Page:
The Black Liberace

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Record producer Joe Boyd gives his personal take on the great New Orleans piano player James Booker - aka the Black Liberace.

New Orleans pianist Dr John once called Booker "the best black, gay, junkie piano player New Orleans has ever produced", but he remains little remembered outside his home city.

Classically trained in piano and a child prodigy, Booker had his first hit record as a teenager, toured with the likes of Ray Charles and Aretha Franklin and played on sessions with Fats Domino and Little Richard. But it was as a solo performer that he really came into his own.

When record producer Joe Boyd met Booker at a session in the 1970s he recognised his technical virtuosity and potential to captivate an audience. He asked Booker if he'd like to record an album on his own, without a band. The pianist was cautious, but eventually agreed to record Junco Partner on one condition - he had a candelabra on the piano. The reason, he said, "cos I'm the Black Liberace baby!"

Liberace may have been one of his idols, but Booker's styles were wide and varied. He not only mastered but also transformed the New Orleans piano style mixing Chopin, Liszt and Rachmaninoff with jazz, blues, stride, gospel and boogie-woogie. He played like he had four hands and made the piano sound like a whole band. But, gay at a time when homosexuality was a huge taboo and black in a divided America, Booker died alone, aged 43, after a life of drug and alcohol abuse.

Featuring interviews with Dr John who was taught by Booker, and New Orleans pianist Allen Toussaint, as well as Booker's manager John Parsons and producer Scott Billington.

Producer: Jo Wheeler

A Brook Lapping production for BBC Radio 4.

2014020420140208

Record producer Joe Boyd gives his personal take on the great New Orleans piano player James Booker - aka the Black Liberace.

New Orleans pianist Dr John once called Booker "the best black, gay, junkie piano player New Orleans has ever produced", but he remains little remembered outside his home city.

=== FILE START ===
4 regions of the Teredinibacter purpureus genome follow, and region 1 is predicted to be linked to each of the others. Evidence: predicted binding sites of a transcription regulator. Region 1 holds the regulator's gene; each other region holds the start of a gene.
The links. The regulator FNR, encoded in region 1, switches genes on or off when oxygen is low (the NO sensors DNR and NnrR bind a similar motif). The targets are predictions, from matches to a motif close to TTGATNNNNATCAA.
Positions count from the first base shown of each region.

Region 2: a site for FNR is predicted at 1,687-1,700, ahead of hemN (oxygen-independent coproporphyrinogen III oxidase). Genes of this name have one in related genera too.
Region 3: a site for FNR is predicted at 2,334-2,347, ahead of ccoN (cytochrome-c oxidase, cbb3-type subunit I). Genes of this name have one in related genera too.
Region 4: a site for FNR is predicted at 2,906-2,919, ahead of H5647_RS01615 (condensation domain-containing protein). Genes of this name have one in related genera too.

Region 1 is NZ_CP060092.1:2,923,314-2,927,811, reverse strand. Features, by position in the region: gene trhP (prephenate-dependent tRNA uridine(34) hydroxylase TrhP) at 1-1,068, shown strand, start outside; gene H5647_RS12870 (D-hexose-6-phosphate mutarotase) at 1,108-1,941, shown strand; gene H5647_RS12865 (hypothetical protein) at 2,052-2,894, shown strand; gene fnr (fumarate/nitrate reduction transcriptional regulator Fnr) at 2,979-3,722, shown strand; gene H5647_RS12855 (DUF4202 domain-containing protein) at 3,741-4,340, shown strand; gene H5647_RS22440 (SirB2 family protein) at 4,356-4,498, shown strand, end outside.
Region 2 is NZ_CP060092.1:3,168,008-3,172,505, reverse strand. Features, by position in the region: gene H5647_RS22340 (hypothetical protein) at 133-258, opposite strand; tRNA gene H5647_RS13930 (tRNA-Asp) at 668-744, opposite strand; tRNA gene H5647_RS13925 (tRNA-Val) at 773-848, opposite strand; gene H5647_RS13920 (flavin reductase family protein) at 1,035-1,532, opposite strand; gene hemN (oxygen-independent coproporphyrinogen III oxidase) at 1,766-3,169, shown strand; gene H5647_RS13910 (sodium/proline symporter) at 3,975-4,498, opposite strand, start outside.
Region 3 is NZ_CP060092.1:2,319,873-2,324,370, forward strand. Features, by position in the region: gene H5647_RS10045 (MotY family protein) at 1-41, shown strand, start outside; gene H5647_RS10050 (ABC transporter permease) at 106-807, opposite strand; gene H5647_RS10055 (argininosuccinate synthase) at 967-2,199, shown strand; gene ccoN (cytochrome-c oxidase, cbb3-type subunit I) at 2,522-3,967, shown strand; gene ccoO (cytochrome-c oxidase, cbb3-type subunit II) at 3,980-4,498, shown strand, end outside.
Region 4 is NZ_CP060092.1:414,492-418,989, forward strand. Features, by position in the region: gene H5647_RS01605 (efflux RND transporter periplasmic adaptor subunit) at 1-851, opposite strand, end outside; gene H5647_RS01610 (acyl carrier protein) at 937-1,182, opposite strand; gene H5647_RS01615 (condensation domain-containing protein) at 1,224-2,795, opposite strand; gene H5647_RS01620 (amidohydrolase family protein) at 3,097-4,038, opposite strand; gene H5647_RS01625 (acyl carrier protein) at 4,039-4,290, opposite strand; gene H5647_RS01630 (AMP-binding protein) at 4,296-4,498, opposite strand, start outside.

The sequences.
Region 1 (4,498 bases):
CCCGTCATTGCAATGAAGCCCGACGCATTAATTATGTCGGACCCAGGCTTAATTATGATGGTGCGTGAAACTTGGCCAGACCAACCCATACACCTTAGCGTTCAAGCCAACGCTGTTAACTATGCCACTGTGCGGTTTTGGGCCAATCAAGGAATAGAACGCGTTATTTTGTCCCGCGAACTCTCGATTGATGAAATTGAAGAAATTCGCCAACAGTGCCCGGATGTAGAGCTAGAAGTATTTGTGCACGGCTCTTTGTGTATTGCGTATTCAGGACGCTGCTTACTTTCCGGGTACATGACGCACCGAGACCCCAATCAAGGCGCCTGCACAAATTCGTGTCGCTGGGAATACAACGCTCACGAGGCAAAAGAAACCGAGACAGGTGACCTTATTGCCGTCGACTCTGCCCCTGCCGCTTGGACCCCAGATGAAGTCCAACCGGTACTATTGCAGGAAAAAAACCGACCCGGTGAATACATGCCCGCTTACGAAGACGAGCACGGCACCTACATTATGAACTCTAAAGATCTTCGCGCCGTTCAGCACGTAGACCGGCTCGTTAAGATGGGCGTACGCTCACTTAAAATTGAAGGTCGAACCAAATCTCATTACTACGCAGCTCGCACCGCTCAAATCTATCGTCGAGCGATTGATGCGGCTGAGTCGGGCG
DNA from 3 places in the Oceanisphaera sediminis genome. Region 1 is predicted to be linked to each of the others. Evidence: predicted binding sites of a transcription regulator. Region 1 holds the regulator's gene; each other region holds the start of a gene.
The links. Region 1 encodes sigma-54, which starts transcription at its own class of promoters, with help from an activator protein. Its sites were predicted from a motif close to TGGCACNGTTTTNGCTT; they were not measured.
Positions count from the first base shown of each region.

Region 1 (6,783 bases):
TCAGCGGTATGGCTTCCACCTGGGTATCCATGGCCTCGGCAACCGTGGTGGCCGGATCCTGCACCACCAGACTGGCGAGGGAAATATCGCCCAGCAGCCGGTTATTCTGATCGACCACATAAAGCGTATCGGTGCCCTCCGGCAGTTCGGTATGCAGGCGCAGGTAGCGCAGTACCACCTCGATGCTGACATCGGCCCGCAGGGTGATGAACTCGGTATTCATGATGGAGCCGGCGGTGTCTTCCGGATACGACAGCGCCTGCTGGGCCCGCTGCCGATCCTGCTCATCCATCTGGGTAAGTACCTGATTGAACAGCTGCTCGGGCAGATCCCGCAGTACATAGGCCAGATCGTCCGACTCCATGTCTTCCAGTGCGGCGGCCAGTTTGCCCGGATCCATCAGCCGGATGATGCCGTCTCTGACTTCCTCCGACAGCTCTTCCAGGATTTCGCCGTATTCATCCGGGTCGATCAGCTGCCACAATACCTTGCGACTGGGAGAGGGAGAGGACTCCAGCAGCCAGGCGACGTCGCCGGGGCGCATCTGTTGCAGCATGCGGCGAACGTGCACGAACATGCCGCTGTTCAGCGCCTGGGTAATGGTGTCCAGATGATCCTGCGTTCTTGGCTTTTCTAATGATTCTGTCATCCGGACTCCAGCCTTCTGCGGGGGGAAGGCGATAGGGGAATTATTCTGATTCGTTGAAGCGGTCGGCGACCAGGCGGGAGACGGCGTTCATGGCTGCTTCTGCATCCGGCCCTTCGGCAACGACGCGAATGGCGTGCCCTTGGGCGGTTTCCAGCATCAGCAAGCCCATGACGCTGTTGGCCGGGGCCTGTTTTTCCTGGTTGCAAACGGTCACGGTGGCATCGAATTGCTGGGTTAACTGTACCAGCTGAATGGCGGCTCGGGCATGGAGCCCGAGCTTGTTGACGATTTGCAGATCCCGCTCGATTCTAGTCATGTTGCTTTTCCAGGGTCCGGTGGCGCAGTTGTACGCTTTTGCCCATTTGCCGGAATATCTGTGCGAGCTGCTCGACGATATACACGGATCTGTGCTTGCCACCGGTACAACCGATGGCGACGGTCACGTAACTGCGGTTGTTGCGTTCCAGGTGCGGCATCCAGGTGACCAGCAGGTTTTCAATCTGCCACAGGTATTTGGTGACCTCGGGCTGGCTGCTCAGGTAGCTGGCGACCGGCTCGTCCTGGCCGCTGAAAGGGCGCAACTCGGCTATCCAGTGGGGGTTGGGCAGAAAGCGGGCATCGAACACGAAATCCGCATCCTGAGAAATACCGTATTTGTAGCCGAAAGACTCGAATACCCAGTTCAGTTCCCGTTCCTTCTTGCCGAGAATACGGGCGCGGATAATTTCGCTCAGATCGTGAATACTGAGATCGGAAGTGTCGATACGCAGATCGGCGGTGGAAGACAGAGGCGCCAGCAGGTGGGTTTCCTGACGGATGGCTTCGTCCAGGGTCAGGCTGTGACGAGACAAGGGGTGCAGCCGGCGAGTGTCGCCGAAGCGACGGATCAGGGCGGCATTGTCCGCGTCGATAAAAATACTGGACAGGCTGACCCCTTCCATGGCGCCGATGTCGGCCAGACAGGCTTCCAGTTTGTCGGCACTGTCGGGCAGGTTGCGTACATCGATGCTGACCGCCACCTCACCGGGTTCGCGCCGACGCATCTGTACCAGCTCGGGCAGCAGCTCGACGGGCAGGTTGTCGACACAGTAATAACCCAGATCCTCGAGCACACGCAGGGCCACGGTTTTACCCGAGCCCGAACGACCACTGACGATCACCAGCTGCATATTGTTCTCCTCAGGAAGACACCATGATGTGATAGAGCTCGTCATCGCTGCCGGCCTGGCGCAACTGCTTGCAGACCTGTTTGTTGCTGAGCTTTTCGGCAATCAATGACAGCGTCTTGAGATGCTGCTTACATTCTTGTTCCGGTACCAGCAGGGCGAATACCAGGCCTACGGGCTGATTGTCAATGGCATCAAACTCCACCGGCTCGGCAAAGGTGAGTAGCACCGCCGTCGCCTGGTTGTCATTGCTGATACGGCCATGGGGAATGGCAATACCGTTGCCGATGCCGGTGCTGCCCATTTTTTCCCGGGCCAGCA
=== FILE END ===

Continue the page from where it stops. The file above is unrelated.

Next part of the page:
Classically trained in piano and a child prodigy, Booker had his first hit record as a teenager, toured with the likes of Ray Charles and Aretha Franklin and played on sessions with Fats Domino and Little Richard. But it was as a solo performer that he really came into his own.

When record producer Joe Boyd met Booker at a session in the 1970s he recognised his technical virtuosity and potential to captivate an audience. He asked Booker if he'd like to record an album on his own, without a band. The pianist was cautious, but eventually agreed to record Junco Partner on one condition - he had a candelabra on the piano. The reason, he said, "cos I'm the Black Liberace baby!"

Liberace may have been one of his idols, but Booker's styles were wide and varied. He not only mastered but also transformed the New Orleans piano style mixing Chopin, Liszt and Rachmaninoff with jazz, blues, stride, gospel and boogie-woogie. He played like he had four hands and made the piano sound like a whole band. But, gay at a time when homosexuality was a huge taboo and black in a divided America, Booker died alone, aged 43, after a life of drug and alcohol abuse.

Featuring interviews with Dr John who was taught by Booker, and New Orleans pianist Allen Toussaint, as well as Booker's manager John Parsons and producer Scott Billington.

Producer: Jo Wheeler

A Brook Lapping production for BBC Radio 4.